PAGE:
Trade relations South Africa, Ethiopia, Germany

Image via Stollberg

German businesses not seizing opportunities in sub-Saharan Africa, says minister

Companies in the German state of Baden-Wuerttemberg are not doing enough to seize the enormous investment potential that Africa officers, its economic affairs mininster has said.

Trade relations South Africa, Ethiopia, Germany

Image via Stollberg

Cooperation offers great opportunities for Africa to promote jobs and prosperity and key issues around digitisation, environmental technology and innovation, said Dr. Nicole Hoffmeister-Kraut, who started a five-day trip to sub-Saharan Africa on Sunday.

In a statement, she said with their political modernisation, reform efforts and an established middle class, South Africa and Ethiopia in particular were among the countries which a study commissioned by the ministry of economic affairs had identified as particularly promising.

From Johannesburg to Addis Ababa

Hoffmeister-Kraut will visit the South African cities of Durban, Johannesburg and Pretoria as well as the Ethiopian capital Addis Ababa, accompanied by a 35-member delegation of companies and chamber organisations, among others.

In addition to the automotive industry, environmental technology will also be a central focus of the trip.

“The broad interest of the participating companies shows the great willingness to share our know-how and to support African countries improving their living conditions and environmental protection,” Hoffmeister-Kraut said.

“With all the opportunities offered by the African market, the issue of responsible value and supply chain management is of paramount importance to me. To create awareness for this and to have a mutual exchange is an important overarching aspect of my upcoming appointments.”

“SA is considered an economic and political locomotive”

She said some of South Africa’s strengths included good infrastructure, immense raw material reserves and a young population, while the country was the only African member of the G20 group of developing nations, a member of the BRICS grouping which also includes Brazil, Russia, India and China, and a major player in climate issues.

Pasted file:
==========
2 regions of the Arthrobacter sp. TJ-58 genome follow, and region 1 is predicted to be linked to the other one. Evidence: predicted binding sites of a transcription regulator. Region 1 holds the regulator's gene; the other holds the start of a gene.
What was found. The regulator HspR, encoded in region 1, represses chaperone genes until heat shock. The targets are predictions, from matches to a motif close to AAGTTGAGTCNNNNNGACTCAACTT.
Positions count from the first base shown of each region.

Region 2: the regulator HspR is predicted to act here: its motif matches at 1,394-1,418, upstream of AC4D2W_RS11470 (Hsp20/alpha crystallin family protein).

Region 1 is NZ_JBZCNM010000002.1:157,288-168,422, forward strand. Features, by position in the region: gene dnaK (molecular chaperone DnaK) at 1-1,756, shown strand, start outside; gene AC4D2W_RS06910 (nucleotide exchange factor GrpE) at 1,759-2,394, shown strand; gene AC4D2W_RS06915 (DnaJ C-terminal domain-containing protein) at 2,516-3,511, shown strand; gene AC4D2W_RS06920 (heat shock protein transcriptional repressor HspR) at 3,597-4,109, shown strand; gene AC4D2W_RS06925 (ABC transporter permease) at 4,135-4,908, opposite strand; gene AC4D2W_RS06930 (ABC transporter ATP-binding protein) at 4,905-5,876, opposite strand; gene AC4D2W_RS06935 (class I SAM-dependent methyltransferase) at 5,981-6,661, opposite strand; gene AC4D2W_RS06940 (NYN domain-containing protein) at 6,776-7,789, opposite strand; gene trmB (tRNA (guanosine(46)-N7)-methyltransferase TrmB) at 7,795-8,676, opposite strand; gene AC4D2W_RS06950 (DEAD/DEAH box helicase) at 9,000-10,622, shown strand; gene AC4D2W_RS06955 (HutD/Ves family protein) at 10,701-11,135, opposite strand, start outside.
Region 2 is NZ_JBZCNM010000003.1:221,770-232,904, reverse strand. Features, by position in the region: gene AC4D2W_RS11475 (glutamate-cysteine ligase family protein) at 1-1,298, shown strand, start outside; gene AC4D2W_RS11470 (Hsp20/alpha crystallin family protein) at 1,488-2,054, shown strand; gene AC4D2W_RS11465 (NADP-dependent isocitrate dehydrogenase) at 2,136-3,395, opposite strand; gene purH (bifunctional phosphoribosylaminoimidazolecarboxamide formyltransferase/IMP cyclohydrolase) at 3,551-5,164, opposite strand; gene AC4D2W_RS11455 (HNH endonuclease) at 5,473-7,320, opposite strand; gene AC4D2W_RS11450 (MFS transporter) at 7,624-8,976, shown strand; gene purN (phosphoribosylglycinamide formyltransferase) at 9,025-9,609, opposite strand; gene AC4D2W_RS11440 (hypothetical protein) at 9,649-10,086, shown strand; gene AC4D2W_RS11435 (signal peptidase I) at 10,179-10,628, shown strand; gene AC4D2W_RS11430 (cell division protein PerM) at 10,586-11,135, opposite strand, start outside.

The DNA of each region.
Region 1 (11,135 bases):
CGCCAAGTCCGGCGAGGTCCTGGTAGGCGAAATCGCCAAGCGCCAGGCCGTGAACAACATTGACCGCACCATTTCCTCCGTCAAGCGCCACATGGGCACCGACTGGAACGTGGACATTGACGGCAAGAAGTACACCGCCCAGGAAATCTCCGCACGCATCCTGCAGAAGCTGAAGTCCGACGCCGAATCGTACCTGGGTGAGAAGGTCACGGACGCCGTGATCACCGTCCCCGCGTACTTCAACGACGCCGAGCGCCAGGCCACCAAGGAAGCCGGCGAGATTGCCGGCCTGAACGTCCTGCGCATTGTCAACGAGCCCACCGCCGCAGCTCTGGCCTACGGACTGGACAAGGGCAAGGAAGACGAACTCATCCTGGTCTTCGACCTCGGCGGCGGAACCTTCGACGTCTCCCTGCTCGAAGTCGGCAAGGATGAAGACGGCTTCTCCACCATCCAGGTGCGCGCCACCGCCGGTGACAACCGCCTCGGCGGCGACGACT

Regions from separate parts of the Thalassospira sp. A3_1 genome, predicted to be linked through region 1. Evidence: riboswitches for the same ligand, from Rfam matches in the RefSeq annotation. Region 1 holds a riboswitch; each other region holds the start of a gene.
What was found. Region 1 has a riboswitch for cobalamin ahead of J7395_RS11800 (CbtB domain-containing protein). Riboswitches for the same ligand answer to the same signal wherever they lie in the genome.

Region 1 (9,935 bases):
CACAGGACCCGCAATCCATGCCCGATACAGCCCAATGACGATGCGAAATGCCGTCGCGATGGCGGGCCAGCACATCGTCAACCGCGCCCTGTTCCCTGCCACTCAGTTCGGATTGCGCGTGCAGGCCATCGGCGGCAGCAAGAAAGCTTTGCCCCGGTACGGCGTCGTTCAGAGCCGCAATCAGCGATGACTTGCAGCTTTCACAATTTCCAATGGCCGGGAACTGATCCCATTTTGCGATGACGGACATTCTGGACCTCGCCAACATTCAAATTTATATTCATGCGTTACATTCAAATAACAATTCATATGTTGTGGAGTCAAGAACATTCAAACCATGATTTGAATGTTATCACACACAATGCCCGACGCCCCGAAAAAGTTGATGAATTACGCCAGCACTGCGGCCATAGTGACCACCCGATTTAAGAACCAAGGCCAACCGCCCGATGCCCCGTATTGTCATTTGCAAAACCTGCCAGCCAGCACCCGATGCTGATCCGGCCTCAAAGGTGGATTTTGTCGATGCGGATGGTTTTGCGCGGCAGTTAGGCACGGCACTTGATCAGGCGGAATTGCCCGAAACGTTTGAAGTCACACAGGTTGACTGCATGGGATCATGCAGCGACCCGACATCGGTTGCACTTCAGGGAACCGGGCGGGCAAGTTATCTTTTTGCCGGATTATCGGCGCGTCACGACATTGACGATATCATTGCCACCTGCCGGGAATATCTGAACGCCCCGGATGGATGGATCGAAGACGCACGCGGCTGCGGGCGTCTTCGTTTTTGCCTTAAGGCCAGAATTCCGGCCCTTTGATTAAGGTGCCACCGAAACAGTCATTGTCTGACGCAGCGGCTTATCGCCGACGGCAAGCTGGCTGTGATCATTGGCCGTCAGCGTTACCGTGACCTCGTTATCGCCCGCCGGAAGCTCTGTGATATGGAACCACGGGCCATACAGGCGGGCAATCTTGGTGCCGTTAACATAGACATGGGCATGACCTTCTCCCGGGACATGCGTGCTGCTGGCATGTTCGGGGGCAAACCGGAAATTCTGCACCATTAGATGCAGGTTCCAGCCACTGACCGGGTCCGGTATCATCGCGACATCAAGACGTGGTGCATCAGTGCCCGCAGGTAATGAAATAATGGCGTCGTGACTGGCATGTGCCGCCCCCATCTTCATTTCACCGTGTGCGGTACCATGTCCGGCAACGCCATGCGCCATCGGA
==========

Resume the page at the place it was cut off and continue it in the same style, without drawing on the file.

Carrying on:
“South Africa is considered an economic and political locomotive for the continent,” Hoffmeister-Kraut said.

“The political situation has changed; the country is on a course of stability and on a good way to stem corruption. It is therefore exactly the right time for this trip. Currently, around 100 Baden-Wuerttemberg companies are already active in South Africa. The South African market is therefore no unchartered territory for our companies and is rightly considered a stepping stone into the entire African market.”

Baden-Wuerttemberg also has a long-standing partnership with South Africa’s KwaZulu-Natal province and Hoffmeister-Kraut said the aim of her trip was also to revive and deepen this partnership in the economic sector.

With a population of around 110 million, Ethiopia was one of the most attractive investment locations in Africa and its new prime minister Abiy Ahmed – who was awarded the Nobel peace prize last month – had created a hopeful sense of optimism with economic reforms and peace agreements, she said.

Export infrastructure

Although Ethiopia had recently hit the headlines with news of civil unrest, the minister said she saw the country on a good path to becoming a hub for the economic development of East Africa in the future.

“Ethiopia scores with non-commodity-based economic growth and has become a sought-after investment destination,” she said.

In 2018 Baden-Wuerttemberg exported goods worth about 1.3 billion euros to South Africa, which ranked 28th in the German state’s most important export countries that year. Most exports to South Africa are traditionally motor vehicles and parts, followed by machinery.

South Africa ranks 23rd for imported goods worth 1.5 billion euros for Baden-Wuerttemberg, these also being mostly motor vehicles, parts and machines.

In 2018, Ethiopia ranked 104th worldwide in terms of exports from Baden-Wuerttemberg, worth around 20m euros. These were dominated by machinery and chemical products, cars and vehicle parts, data processing equipment and electronic and optical products.

African News Agency (ANA), Editing by Stella Mapenzauswa